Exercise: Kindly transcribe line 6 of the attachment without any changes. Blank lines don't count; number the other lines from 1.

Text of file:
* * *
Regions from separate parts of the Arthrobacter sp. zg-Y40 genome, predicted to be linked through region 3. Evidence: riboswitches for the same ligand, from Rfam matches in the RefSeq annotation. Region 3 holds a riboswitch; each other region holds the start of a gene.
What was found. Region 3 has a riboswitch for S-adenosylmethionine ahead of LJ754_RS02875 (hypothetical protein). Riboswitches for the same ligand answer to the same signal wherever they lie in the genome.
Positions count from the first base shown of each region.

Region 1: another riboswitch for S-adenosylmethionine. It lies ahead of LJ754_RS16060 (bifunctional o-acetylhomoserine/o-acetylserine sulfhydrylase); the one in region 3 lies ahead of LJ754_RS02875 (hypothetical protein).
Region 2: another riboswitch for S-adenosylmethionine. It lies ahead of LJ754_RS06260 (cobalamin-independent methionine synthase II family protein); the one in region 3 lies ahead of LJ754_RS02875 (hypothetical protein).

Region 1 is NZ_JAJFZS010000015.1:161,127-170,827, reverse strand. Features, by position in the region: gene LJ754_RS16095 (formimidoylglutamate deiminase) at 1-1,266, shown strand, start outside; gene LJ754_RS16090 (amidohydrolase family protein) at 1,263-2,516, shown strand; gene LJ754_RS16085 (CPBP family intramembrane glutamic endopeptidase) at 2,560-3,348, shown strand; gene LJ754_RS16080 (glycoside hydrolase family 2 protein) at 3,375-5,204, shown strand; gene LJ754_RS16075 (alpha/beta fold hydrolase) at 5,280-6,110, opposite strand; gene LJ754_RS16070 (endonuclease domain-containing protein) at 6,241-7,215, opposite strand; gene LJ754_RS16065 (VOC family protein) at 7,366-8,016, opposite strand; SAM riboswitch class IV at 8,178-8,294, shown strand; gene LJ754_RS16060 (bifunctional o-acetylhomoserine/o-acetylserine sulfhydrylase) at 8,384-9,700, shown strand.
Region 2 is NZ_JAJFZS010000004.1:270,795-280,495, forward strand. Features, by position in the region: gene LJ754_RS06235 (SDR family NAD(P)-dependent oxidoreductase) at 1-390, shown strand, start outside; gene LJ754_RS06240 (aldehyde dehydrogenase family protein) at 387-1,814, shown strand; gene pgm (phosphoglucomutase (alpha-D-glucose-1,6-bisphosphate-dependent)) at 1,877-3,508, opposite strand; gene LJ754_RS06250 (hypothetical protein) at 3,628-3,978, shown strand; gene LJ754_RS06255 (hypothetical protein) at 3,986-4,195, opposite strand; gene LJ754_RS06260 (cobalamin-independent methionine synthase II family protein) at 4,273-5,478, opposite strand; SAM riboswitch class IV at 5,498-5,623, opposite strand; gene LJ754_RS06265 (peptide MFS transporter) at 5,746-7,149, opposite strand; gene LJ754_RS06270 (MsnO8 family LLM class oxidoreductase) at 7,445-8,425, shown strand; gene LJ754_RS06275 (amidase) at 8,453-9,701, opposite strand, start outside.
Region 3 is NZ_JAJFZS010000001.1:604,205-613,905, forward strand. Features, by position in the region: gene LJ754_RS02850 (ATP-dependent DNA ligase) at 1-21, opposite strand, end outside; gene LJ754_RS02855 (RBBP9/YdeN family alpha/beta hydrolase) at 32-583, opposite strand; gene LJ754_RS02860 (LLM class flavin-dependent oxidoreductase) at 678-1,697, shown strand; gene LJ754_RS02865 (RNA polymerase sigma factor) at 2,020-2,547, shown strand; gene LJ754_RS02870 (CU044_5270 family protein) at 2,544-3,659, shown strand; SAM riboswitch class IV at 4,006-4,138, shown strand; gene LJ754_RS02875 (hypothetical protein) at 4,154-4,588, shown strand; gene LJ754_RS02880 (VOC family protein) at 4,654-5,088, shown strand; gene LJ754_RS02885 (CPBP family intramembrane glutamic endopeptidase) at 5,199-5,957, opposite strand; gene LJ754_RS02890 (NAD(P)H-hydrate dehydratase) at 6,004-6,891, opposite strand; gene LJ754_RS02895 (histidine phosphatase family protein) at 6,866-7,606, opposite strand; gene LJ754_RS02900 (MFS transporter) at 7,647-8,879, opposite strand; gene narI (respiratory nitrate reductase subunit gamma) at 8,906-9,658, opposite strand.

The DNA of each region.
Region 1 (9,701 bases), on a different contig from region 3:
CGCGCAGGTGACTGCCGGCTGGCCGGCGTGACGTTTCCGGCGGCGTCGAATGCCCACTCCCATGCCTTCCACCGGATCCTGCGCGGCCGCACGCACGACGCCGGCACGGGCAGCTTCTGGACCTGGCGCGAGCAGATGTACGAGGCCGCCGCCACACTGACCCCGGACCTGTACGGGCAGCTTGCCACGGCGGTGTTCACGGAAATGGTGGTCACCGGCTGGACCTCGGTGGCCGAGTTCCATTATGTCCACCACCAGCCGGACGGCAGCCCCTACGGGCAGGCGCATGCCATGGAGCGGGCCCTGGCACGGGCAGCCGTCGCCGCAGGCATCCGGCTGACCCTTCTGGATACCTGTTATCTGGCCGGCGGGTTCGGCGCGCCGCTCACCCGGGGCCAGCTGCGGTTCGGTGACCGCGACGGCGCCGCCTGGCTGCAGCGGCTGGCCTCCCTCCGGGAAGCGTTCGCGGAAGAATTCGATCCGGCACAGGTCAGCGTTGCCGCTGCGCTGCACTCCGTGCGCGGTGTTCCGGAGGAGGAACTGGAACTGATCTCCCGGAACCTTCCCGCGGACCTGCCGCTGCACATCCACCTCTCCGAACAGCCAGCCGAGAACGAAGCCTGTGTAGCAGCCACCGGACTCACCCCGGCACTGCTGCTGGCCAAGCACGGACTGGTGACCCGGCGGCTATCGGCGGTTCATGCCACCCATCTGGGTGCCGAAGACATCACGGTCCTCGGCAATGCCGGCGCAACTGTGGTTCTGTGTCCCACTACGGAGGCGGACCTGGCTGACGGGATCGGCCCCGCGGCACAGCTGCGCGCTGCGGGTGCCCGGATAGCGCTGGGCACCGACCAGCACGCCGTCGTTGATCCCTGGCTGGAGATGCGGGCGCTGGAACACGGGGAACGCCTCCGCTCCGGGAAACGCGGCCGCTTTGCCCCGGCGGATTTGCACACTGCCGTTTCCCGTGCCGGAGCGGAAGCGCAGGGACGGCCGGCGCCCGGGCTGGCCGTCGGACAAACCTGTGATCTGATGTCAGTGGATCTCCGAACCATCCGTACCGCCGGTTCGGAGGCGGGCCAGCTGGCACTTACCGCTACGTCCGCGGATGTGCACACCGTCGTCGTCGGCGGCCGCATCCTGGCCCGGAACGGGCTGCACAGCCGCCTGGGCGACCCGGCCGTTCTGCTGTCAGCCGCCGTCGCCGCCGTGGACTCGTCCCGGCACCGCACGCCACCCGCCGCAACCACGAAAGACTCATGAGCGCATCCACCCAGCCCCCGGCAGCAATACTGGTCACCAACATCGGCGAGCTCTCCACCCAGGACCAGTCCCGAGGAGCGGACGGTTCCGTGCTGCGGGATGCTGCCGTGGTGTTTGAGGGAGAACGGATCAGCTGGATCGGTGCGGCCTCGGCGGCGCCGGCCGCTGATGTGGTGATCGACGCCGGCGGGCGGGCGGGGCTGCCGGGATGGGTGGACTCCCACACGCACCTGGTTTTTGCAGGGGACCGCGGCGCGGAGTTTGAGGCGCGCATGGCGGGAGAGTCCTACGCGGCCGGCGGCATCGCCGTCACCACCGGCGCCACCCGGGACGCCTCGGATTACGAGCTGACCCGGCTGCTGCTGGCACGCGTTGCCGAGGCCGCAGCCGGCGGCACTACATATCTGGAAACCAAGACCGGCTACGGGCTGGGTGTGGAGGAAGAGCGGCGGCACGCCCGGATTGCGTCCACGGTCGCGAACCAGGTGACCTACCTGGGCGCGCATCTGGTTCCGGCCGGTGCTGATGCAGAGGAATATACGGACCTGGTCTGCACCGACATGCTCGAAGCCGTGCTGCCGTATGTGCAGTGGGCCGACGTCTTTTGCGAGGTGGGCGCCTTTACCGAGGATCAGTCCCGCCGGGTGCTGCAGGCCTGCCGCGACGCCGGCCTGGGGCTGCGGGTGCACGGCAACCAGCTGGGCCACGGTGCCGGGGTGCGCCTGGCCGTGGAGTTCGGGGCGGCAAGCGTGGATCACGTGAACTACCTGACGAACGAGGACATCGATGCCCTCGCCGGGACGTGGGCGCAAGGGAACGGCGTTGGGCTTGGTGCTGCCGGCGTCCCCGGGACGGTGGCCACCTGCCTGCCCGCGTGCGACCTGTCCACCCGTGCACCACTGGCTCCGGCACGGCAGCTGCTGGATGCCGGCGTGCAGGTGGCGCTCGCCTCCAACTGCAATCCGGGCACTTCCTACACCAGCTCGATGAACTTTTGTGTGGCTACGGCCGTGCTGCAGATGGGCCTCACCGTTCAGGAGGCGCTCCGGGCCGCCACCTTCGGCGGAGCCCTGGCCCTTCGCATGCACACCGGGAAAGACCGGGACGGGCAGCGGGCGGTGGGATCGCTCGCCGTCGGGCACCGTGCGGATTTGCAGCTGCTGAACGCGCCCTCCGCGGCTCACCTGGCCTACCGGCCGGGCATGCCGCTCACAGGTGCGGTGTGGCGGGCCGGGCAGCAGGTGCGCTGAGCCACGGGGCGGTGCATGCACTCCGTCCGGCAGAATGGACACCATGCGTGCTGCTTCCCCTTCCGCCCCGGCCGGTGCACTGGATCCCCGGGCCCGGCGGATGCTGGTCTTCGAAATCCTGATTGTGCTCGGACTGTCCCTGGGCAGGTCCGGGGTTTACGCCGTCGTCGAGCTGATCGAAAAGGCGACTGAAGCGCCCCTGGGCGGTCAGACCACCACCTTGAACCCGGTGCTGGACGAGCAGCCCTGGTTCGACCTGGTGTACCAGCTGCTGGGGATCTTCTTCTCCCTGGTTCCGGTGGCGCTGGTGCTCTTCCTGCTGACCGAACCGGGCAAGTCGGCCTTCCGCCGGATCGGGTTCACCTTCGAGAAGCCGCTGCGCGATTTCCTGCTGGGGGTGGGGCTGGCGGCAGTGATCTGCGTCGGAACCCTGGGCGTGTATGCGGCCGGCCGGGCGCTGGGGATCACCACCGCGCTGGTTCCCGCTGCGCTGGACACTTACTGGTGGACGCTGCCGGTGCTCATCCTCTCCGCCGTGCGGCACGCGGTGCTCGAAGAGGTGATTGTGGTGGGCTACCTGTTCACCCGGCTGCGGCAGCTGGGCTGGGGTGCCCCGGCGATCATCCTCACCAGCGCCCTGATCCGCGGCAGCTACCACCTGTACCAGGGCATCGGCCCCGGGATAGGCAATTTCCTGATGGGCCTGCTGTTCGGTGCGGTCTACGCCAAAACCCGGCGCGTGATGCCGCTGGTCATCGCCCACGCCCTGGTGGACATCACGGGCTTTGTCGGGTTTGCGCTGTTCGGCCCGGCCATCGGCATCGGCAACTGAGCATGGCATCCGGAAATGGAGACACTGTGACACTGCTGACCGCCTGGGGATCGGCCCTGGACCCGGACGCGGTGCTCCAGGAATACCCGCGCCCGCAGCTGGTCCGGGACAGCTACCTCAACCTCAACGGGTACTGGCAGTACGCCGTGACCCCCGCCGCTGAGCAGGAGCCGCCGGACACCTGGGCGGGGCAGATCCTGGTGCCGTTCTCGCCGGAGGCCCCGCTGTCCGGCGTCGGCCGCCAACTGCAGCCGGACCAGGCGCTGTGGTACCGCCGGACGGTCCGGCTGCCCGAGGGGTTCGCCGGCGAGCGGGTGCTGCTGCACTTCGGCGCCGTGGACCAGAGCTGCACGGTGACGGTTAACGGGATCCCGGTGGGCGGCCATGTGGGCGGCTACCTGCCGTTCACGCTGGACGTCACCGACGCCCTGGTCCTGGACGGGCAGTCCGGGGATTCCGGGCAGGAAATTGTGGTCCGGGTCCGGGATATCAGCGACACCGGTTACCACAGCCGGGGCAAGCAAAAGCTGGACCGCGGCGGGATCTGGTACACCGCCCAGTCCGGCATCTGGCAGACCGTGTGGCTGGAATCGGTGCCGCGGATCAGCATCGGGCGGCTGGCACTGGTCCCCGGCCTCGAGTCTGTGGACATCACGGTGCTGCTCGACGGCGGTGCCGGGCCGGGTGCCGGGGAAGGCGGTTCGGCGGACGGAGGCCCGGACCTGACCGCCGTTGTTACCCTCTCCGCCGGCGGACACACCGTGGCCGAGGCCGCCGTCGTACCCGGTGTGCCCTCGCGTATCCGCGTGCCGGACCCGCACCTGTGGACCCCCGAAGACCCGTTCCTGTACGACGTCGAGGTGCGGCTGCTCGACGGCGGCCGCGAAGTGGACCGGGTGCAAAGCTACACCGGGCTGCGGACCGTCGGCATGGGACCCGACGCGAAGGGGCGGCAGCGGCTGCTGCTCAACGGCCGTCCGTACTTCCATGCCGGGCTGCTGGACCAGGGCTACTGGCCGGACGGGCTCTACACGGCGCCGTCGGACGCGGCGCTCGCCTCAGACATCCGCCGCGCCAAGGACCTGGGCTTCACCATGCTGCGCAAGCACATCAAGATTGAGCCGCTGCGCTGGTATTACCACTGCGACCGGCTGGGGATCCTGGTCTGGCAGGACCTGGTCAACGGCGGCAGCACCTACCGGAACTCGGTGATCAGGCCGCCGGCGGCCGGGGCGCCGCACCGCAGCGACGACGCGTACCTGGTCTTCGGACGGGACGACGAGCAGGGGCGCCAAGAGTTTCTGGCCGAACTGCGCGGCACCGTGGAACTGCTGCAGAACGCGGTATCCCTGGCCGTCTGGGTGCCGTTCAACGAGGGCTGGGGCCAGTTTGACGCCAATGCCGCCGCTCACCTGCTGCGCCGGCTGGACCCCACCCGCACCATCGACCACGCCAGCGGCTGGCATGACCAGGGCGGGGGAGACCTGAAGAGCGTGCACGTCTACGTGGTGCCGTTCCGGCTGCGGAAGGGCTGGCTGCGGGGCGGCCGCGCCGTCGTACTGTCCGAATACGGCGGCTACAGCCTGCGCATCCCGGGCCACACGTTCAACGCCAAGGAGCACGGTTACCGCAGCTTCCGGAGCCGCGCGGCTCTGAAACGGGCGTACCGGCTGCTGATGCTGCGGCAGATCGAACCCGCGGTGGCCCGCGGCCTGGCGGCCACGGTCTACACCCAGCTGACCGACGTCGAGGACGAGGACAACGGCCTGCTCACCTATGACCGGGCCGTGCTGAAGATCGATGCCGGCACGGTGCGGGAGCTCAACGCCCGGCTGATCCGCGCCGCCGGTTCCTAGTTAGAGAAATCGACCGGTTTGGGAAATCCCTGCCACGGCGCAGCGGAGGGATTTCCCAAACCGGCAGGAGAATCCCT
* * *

Region 1 is NZ_JAJFZS010000015.1:161,127-170,827, reverse strand. Features, by position in the region: gene LJ754_RS16095 (formimidoylglutamate deiminase) at 1-1,266, shown strand, start outside; gene LJ754_RS16090 (amidohydrolase family protein) at 1,263-2,516, shown strand; gene LJ754_RS16085 (CPBP family intramembrane glutamic endopeptidase) at 2,560-3,348, shown strand; gene LJ754_RS16080 (glycoside hydrolase family 2 protein) at 3,375-5,204, shown strand; gene LJ754_RS16075 (alpha/beta fold hydrolase) at 5,280-6,110, opposite strand; gene LJ754_RS16070 (endonuclease domain-containing protein) at 6,241-7,215, opposite strand; gene LJ754_RS16065 (VOC family protein) at 7,366-8,016, opposite strand; SAM riboswitch class IV at 8,178-8,294, shown strand; gene LJ754_RS16060 (bifunctional o-acetylhomoserine/o-acetylserine sulfhydrylase) at 8,384-9,700, shown strand.